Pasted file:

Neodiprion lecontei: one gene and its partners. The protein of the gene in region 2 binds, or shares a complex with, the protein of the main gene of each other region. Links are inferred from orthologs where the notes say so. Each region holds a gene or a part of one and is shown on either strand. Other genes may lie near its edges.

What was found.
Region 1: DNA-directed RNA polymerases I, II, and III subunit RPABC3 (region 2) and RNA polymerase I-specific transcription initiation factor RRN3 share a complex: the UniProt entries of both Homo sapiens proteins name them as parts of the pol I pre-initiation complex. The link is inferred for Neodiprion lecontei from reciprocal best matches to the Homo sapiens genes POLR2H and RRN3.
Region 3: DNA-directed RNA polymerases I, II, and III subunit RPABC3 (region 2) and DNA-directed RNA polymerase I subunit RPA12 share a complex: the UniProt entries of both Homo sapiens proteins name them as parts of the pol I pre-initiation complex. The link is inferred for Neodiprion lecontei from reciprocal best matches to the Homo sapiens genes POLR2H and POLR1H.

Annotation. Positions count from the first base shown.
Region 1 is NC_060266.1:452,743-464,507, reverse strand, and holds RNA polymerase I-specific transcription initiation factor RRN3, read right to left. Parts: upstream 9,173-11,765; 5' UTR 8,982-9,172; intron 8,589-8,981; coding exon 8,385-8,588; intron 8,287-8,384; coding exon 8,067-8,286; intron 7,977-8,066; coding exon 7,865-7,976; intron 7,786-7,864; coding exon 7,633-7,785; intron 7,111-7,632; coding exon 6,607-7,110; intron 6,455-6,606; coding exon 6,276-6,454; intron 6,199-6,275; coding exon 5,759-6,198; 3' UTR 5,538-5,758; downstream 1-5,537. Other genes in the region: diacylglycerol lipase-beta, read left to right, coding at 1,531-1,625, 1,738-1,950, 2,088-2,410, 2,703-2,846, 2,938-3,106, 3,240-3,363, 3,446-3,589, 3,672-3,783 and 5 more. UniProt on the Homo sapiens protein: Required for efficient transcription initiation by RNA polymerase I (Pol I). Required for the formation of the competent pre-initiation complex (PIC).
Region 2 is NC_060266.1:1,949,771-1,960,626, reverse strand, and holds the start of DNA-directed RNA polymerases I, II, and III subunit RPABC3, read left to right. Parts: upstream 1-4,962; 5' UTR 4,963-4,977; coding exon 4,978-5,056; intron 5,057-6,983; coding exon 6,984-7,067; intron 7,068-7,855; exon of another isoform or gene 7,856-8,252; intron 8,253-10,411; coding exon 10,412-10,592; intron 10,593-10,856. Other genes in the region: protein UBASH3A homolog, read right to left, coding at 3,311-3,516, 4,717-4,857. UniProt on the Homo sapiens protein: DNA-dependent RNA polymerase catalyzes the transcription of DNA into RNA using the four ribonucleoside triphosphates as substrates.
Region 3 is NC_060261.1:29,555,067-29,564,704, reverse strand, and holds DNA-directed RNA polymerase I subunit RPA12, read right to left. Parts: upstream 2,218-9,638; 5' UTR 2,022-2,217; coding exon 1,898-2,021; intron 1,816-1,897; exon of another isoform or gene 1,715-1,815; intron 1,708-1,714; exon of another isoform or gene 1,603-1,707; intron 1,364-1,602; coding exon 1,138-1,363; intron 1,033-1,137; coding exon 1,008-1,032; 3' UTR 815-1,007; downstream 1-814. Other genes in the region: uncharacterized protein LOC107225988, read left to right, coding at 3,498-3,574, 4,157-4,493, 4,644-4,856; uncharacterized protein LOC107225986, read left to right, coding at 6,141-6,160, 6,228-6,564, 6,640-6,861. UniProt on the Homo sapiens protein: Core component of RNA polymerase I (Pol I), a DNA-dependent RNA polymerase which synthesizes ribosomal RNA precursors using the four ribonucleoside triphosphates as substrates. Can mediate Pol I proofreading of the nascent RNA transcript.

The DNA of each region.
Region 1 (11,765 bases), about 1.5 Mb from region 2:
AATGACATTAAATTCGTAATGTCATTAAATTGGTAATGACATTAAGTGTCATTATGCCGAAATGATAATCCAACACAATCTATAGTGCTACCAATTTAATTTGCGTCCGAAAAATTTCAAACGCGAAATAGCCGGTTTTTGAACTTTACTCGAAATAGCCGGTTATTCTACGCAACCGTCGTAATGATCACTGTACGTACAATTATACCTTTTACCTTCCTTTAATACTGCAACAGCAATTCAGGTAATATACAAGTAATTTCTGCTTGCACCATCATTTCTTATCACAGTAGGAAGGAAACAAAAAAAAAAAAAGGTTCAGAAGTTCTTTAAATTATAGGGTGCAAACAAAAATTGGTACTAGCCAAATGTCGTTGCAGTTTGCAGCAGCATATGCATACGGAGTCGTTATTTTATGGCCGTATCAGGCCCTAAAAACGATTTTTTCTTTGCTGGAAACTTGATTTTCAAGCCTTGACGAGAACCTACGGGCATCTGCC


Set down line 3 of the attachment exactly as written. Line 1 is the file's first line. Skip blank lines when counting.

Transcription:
Region 1: DNA-directed RNA polymerases I, II, and III subunit RPABC3 (region 2) and RNA polymerase I-specific transcription initiation factor RRN3 share a complex: the UniProt entries of both Homo sapiens proteins name them as parts of the pol I pre-initiation complex. The link is inferred for Neodiprion lecontei from reciprocal best matches to the Homo sapiens genes POLR2H and RRN3.